After collecting all the candy you could get at Halloween, you decided to eat all of that candy as fast as possible! However, after having eaten some of them you get a sugar rush, enabling you to eat the remaining pieces even faster! Before starting, you want to calculate how long it will take you to eat all of your candy. From previous Halloweens, you noticed that you start eating one piece of candy at a time (i.e. one piece per mouthful). However, after having eaten `C` pieces, the sugar rush kicks in and you can eat twice as many pieces of candy at a time. Then after having eaten another `C` pieces, the amount you can eat at a time is doubled yet again! This continues until you finish all of your candy!

*Note:* You can only get one sugar rush at a time, even if you eat 2×`C` pieces of candy in one mouthful.

The input file **DATA1.txt** will contain 5 test cases. Each test case is a line with two integers, 1 ≤ N, C ≤ 100, representing the (`N`)umber of pieces of candy you have and the (`C`)ount of pieces necessary for a sugar rush.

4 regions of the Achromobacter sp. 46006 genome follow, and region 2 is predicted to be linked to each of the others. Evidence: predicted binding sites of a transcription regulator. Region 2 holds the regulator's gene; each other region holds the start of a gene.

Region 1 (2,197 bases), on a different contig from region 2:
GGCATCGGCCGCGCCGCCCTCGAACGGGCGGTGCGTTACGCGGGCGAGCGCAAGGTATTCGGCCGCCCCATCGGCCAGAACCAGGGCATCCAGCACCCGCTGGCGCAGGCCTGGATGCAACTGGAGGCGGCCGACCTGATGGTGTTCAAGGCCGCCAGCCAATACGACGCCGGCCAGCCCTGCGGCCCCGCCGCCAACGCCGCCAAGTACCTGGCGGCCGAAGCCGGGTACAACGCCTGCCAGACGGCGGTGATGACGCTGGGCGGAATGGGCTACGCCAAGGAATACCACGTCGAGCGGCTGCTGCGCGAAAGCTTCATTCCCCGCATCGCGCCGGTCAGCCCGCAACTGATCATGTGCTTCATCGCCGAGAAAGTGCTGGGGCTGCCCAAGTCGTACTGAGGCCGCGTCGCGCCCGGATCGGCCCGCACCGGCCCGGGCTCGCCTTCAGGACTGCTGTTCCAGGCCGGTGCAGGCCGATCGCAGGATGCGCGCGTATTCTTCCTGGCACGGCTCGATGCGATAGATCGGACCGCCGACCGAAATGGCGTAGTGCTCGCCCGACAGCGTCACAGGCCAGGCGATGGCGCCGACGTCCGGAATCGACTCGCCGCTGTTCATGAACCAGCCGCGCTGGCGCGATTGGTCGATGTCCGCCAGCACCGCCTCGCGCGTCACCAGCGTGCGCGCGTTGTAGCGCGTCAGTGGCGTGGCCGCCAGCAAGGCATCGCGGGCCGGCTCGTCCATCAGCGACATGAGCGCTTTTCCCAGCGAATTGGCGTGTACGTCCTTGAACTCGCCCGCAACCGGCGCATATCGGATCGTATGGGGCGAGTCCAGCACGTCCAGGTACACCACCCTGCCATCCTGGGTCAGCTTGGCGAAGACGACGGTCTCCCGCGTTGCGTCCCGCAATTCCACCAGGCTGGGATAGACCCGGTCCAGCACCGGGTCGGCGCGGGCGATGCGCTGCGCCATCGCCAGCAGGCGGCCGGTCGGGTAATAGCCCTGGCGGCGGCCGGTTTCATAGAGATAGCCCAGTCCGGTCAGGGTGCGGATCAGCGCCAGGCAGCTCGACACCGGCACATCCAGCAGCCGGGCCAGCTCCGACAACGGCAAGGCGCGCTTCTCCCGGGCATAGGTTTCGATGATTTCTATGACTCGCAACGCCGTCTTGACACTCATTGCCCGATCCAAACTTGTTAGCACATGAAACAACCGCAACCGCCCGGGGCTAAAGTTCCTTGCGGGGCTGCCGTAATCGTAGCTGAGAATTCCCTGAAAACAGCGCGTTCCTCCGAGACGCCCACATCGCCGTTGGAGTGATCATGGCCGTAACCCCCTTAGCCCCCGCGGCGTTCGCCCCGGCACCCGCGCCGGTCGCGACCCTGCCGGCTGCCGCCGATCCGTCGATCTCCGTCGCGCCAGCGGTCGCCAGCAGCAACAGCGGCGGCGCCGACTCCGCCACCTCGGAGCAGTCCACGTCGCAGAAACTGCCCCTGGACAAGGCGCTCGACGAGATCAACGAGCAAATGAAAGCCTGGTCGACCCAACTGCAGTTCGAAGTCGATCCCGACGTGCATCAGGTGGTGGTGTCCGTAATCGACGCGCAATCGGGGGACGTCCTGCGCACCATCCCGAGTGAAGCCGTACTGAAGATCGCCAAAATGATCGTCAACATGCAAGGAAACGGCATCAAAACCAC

The output file **OUT1.txt** will contain 5 lines of output. Each is a single integer – the minimum number of mouthfuls necessary to eat all `N` pieces of candy, in the respective test case.

```
10 1
10 5
```

```
4
8
```

*Explanation of sample:* In the first case, the number of pieces doubles after each one. The entire batch is finished as *1 + 2 + 4 + 3 = 10*, just 4 steps. The last step could have been up to 8 pieces large, but only 3 pieces of candy remained at that point. The second case has only a single sugar rush that matters, the one after 5 pieces. So the solution is *1 + 1 + 1 + 1 + 1 + 2 + 2 + 1 = 10*, which is 8 steps.